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Coronavirus pandemic shakes up supply fundamentals for US plastic recycling


Away-from-home sales slow to recover

Prices see limited impact despite early supply tightness

Houston — The US plastics recycling industry is struggling to regain its footing as the coronavirus pandemic upended its business model, potentially leaving many recyclers at risk of shutting down.

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When the pandemic prompted widespread shutdowns in late March and April, millions of workers left office buildings to work from home, cutting off sources of bulk supply of plastic bottles -- made from polyethylene terephthalate -- from businesses.

Since lockdowns began, large consumer beverage brands have seen significant declines in away-from-home volume sales. The dearth of sporting events, concerts and other crowd-heavy gatherings, as well as closures or limited operations of bars and restaurants, have slashed bottled drink purchases across the US. Additionally, at-work sales remain sluggish as well since many offices have yet to return to capacity, if at all.

For instance, Coca Cola reported in early April a 25% year-on-year decrease in away-from-home sales, translating into a heavy decline in on-the-go packaging demand. As some economies slowly began to reopen, those sales volumes recovered 10% by June, bringing the total second quarter company losses to 16% on the year.

Despite a recent slowdown in volume loss, CEO James Quincey said uncertainty caused by the pandemic remains significant as regions experience resurgence in infections, prompting renewed shutdowns or slowing emergence from them.

Commercial volumes down, residential up

Recycling markets do not follow the typical supply-demand trends. Consumers control the supply of curbside PET available for processing, commodity value having no influence over behavior. And because municipalities or local governments control how that supply is collected and entered into the value chain, the entire recycling system is dependent on community programs that are oftentimes only funded by taxpayers.

This leaves curbside recycling programs very vulnerable to budget cuts that are felt up the entire value chain. In addition, residential recycling costs are oftentimes subsidized by commercial recycling customers as they usually generate far larger loads than households.

For recycling and waste management companies, business and restaurant closures directly impacted the number of commercial volumes available for recycling, with some of the largest haulers in the country seeing significant declines in early spring. Waste Management, the top waste hauler in the US, saw an overall 25% reduction in total commercial volumes, said Brent Bell, company vice president of recycling, in a July 8 webinar.

On the other hand, residential tonnages have surged since the start of the pandemic-related lockdowns as more people work from home and buy consumer goods and products online, Bell added.

Additionally, because dine-in services remain limited in most parts of the US, takeout orders from restaurants are surging. Restaurants that traditionally serve over-the-counter fountain drinks to customers are switching to bottled beverages for takeout. As delivery orders spike, so too has food-packaging waste, including PET, found in recycling bins.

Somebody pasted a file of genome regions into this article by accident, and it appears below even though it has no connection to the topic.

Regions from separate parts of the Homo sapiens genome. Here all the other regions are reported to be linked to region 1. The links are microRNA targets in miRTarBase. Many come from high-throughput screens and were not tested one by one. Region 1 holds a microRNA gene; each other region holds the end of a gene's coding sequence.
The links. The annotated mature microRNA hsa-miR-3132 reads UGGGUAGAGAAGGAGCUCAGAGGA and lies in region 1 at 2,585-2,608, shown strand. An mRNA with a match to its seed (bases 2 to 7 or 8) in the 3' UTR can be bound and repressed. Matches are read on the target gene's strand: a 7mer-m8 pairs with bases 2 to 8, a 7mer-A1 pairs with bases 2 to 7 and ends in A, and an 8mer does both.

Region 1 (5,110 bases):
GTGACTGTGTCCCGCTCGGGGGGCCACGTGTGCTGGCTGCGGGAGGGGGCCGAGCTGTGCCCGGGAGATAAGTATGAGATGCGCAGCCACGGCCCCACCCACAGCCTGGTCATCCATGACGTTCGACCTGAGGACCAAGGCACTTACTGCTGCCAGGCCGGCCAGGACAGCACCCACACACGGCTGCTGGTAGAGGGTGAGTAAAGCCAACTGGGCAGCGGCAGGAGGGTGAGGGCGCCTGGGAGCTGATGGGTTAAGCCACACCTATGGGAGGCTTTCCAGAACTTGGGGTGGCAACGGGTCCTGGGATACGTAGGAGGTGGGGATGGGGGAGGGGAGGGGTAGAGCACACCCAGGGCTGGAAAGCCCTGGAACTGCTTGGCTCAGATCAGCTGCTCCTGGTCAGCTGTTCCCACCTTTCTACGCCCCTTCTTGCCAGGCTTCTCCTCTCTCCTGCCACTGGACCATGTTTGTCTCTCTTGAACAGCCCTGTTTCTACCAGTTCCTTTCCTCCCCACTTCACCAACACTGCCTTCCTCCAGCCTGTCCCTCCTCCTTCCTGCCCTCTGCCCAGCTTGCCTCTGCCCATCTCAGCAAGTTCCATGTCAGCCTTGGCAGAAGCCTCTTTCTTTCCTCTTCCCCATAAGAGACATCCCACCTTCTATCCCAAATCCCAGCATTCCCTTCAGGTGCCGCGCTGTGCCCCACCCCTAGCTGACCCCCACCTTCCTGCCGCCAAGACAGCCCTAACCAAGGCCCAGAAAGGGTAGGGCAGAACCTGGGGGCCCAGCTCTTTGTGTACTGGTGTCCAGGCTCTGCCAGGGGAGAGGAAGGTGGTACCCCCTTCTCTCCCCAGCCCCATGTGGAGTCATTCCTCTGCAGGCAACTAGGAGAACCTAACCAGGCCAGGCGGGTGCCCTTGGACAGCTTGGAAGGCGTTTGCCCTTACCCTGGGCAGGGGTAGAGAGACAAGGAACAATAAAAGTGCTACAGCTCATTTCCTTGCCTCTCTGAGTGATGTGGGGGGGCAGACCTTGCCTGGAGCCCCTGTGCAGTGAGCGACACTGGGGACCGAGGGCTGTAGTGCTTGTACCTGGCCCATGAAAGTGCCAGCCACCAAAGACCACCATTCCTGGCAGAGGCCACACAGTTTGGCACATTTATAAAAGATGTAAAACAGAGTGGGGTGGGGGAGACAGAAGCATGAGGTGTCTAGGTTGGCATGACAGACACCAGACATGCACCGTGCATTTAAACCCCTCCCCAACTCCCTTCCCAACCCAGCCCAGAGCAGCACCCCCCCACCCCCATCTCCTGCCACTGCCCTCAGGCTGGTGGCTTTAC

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However, because many municipalities suspended recycling programs at the height of shutdowns on labor shortages or tax dollars redirected to other services, such as traditional trash pickup, a lot of this supply never found its way into the recycling system.

As municipalities reopen, some local governments have permanently shut down curbside recycling programs, rendered too expensive amid shrunken tax revenues. Therefore, a lot of recyclables are now being landfilled, as landfilling fees are typically cheaper than the cost of processing recycled material.

Limited impact on curbside bale supply

Despite these disruptions, the curbside post-consumer PET bale market, the feedstock for recycled PET flake, did not see prices rise as any supply tightness was met with incredibly weak downstream demand for rPET fiber, often used as a polyester replacement and primarily produced in the Midwest.

Demand for bottle bale feedstock has slashed as global manufacturing came to a near stoppage in May. Most of the demand for this material comes from the textile, carpet, pipe, and automotive industries concentrated in the Southeast region of the US

The recycled PET fiber market is more cost-sensitive than the bottle-to-bottle market as it is a low-cost, low-margin business.

"Half of our rPET goes into fibers," said Darrel Collins, executive director of the National Association for PET Container Resources. "Both the strapping and carpet business has been very poor, especially in May. If you're really only focused on apparel fibers or strapping, you're in trouble."

Prices in the Midwest PET bale market have steadily decreased since the start of the pandemic despite a tightening supply as reclaimers worked through inventory or stopped production altogether. The monthly average fell to 7 cents/lb in July from 9 cents/lb in April, S&P Global Platts data showed.

As more curbside collection programs resume, recyclers are now finding themselves with too much supply amid limited demand. In addition, some large carpet manufacturers are suspending their nationwide voluntary subsidy programs for carpet recycling, taking even more money out of the value chain, and pushing some processors and many carpet collection companies out of business.